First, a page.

Patient story

Sean Wyman

I initially sent this in June to a message board group I belong to when several newly diagnosed people joined the group. Most were similar age to Sean’s and it seemed they needed hope. I share our journey through a mother’s eyes to help with encouragement and give hope to anyone newly diagnosed.

Hello to Everyone, Friends and Family as you are all to me –

Welcome to the group for all of you just hearing and learning of this new diagnosis which has rocked your world. It does have light at the end of the tunnel of fear, doubt and questions that are living quite comfortably in your minds right now. Here is our story of PPH and I hope it helps shed some hope and light to those of you now grappling the news of this diagnosis.

In 2002, Sean, my son who was not yet 19 was having episodes... they sounded like seizures from 1100 miles away but when Sean came home we went to the neurologist and had the EEGS run and no seizures or abnormal brain waves were found. That was in July. He seemed fine, but just a little more tired and willing to sleep than he used to be, but we had just been through the hell of losing my mother, his grandmother, and the light of the family. She was our matriarch and Mom had kept us all well grounded. Okay so there was my thinking, it is grief and these episodes were maybe stress induced, but now he was here with me and it would be fine. And it was, except the sleeping part, and I assumed it was grief.

October of the same year, Sean and I drove back to Colorado where we are from, to visit friends and family. He was asleep for the majority of the trip, from southern California to Colorado Springs. He had complained of a sour stomach and not feeling well, general malaise, and we both thought it was bad food from a fast food joint. When we got to Colorado he almost passed out twice, and again he tells me bad food, he was physically ill from the trip so we slowed down and got to the motel and I figured he would be okay. Well, he wasn't. Two episodes of syncope (fainting) and we were at the hospital emergency room. When the triage nurse took his pulse she had this STRANGE look on her face. Okay no problem I tell myself she is just not used to goth look kids and he was goth- pale, kind of cyanotic around his lips and fingers- but again I am thinking food poisoning....

She takes his pulse then blood pressure then leaves us and comes back with another blood pressure machine, so I am thinking hmmmm what is happening...

The next thing I am realizing is she is whisking my 18 year old child off to the cardiac area of the emergency room, with several bells and whistles going off. The swarm of people around Sean scared me enough, just a year earlier my mother was the person in the emergency room bed and she was dead in six months. So I am freaking out, his heart rate on the machines above say 210- I was thinking 210 pulse????? He was in heart failure and also tachycardia. Okay I am standing back with my daughter and we are watching this drama unfold in front of us. One person says he is dying and I am freaked out and holding my breath. Well the meds which were supposed to work within 5 minutes to reduce the heart rate didn't, it took over 45 minutes before his heart slowed down enough to be thought of as "safe" and still there were swarms of technicians, doctors, nurses and the whole gamut surrounding this young man who was telling me he was fine. I felt like I was the worst parent ever- I should have taken him immediately to an emergency room somewhere in the middle of no where while we were on the road. But I didn't. Then they whisked him off to x-ray when he was finally stabilized only to bring him back to tell me his heart was three times the size it should be and no one knew why.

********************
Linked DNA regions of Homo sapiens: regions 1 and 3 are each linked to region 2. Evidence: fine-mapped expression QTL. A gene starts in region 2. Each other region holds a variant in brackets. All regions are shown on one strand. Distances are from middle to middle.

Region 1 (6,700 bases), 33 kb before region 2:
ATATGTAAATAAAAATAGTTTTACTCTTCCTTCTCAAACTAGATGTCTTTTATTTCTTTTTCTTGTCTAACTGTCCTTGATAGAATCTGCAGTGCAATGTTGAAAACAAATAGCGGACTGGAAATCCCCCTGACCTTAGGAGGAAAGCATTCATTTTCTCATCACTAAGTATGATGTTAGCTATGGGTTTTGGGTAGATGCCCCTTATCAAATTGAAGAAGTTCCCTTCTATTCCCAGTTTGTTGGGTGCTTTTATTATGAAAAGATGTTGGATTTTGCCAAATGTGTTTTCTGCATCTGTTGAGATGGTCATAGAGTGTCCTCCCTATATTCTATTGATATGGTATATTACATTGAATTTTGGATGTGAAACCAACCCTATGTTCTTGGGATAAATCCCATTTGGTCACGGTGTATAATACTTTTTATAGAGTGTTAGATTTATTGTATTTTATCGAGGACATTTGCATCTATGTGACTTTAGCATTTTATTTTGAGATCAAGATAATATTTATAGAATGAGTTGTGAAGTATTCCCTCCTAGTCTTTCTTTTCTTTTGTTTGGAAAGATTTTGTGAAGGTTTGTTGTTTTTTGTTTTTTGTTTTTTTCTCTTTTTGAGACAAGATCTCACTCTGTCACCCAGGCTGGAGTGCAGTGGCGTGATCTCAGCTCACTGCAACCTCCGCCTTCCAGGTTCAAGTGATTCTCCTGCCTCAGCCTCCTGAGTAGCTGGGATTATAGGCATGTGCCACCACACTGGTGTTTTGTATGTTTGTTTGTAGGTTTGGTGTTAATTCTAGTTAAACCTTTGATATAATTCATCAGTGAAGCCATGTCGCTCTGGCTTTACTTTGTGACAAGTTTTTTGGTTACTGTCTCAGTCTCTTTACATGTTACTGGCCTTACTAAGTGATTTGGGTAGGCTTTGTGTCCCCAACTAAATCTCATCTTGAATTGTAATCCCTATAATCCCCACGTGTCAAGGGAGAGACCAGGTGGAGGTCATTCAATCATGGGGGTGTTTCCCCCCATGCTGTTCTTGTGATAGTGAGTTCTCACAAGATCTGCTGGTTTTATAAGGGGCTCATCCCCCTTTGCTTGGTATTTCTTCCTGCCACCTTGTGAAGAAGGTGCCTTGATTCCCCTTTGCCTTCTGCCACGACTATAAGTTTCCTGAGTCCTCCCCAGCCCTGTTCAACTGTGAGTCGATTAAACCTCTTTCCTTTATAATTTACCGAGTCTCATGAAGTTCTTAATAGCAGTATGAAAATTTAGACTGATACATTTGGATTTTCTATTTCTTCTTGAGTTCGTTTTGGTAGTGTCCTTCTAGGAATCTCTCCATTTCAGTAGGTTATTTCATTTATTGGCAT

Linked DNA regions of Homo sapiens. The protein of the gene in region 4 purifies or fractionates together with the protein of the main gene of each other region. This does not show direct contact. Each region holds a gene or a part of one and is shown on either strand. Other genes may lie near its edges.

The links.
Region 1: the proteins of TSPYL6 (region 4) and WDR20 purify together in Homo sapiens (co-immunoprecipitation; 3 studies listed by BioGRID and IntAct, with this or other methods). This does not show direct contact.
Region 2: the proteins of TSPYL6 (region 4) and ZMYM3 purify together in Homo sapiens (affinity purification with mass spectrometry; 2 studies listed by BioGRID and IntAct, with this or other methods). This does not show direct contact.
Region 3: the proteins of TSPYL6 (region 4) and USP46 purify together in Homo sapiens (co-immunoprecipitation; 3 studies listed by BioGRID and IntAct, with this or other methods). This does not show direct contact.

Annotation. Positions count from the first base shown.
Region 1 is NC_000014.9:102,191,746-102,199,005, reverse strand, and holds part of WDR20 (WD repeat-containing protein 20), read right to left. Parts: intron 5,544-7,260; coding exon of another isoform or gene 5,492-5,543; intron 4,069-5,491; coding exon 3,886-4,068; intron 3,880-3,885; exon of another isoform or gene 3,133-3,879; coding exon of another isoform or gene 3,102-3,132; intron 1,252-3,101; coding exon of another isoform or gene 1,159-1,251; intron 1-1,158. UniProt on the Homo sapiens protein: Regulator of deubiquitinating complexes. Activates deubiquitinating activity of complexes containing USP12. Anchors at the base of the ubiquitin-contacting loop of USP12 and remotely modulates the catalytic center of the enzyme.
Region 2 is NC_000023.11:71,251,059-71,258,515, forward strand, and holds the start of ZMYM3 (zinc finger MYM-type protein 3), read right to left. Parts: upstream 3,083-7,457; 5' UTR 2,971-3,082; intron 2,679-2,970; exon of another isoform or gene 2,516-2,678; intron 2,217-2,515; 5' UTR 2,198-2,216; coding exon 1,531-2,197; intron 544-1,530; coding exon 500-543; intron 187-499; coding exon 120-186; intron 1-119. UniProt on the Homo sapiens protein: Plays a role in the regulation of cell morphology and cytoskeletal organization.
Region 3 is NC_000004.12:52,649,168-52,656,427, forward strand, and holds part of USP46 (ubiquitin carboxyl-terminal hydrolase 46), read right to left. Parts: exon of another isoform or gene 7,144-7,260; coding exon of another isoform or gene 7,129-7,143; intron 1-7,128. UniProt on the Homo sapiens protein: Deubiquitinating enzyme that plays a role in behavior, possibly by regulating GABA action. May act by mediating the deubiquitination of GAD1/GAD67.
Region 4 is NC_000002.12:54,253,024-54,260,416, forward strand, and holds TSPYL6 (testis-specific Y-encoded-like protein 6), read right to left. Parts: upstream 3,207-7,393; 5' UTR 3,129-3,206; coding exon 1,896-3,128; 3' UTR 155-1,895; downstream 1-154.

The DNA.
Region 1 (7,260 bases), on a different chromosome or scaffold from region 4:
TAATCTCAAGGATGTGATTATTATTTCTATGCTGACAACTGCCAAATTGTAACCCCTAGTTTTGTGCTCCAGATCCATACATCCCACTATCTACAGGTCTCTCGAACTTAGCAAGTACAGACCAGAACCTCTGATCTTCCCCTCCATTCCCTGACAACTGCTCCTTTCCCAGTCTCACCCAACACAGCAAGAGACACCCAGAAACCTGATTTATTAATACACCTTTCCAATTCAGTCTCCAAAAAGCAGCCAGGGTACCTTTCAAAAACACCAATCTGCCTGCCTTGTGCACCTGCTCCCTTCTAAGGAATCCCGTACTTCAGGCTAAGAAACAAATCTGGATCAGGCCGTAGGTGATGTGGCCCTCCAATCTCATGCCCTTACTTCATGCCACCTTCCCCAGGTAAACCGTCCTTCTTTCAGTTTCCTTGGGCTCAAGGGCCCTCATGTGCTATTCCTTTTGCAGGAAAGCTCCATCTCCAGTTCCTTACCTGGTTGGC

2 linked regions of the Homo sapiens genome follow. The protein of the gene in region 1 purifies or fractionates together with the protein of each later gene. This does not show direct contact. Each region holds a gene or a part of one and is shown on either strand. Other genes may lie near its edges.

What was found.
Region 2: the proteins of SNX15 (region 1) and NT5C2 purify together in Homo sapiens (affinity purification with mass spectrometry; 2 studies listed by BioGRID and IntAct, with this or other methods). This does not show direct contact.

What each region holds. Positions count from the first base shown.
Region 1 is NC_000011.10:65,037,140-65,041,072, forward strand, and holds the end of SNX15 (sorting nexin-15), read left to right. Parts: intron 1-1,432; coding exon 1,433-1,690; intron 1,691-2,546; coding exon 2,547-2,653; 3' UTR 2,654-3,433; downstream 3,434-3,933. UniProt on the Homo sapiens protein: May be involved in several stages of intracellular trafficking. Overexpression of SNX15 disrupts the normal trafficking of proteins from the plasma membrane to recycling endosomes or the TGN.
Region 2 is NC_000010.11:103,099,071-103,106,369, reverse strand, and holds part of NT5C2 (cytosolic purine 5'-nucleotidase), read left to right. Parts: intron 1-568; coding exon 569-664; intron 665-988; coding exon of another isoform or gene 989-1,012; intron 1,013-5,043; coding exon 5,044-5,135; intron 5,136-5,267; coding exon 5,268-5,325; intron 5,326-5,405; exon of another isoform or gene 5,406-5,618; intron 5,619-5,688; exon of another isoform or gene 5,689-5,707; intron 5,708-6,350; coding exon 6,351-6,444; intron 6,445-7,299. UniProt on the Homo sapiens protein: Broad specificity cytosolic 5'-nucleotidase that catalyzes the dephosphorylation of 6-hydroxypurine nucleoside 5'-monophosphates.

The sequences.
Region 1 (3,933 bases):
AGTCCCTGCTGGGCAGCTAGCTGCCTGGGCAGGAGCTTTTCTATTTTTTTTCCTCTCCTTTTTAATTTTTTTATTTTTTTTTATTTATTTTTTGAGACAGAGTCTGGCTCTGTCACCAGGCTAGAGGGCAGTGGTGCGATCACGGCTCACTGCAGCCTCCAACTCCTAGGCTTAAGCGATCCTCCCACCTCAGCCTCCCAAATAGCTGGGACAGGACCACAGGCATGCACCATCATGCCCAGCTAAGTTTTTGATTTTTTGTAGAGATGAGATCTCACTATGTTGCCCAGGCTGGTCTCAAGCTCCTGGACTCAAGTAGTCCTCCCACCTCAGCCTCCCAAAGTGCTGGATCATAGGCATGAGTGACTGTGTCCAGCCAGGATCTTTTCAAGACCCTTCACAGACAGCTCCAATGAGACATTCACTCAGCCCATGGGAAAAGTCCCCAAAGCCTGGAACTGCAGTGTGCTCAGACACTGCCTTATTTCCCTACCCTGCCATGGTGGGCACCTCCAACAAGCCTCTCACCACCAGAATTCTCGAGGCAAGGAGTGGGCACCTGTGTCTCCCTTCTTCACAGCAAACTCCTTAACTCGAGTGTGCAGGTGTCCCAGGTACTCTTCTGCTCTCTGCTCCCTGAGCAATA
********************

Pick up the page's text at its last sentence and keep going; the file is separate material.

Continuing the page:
The cardiologist on call was in the cath lab with people and couldn't come, but he had ordered an echocardiogram so I watched while the tech did it and wondered what the colors were in the pictures. She didn’t say a word though when I asked, and Sean was out of it. I looked at my son with all these tubes and machinery hooked up and he tells me that he is okay. I am not listening any more.

We had to wait and wait and wait some more before we met with the cardiologist. That’s when the bomb was dropped. His words were we don't have any idea of what is wrong with your son, has he taken drugs, done this or that and we are keeping him here to monitor his heart failure and to try to figure out how this has happened. Sean chimes in (he is absolutely under the influence of drugs to keep him still) and tells the doctor he isn't staying unless there is cute nurse in the ICU. Okay he is only 18, so I laugh. Humor had saved me time and time again while dealing with the sudden downfall of my mother's health it had to protect me here. The doctor looks at us both like we are complete lunatics...Dr. Metz though sends Sean up to the ICU and the saga continues. And he had a cute nurse.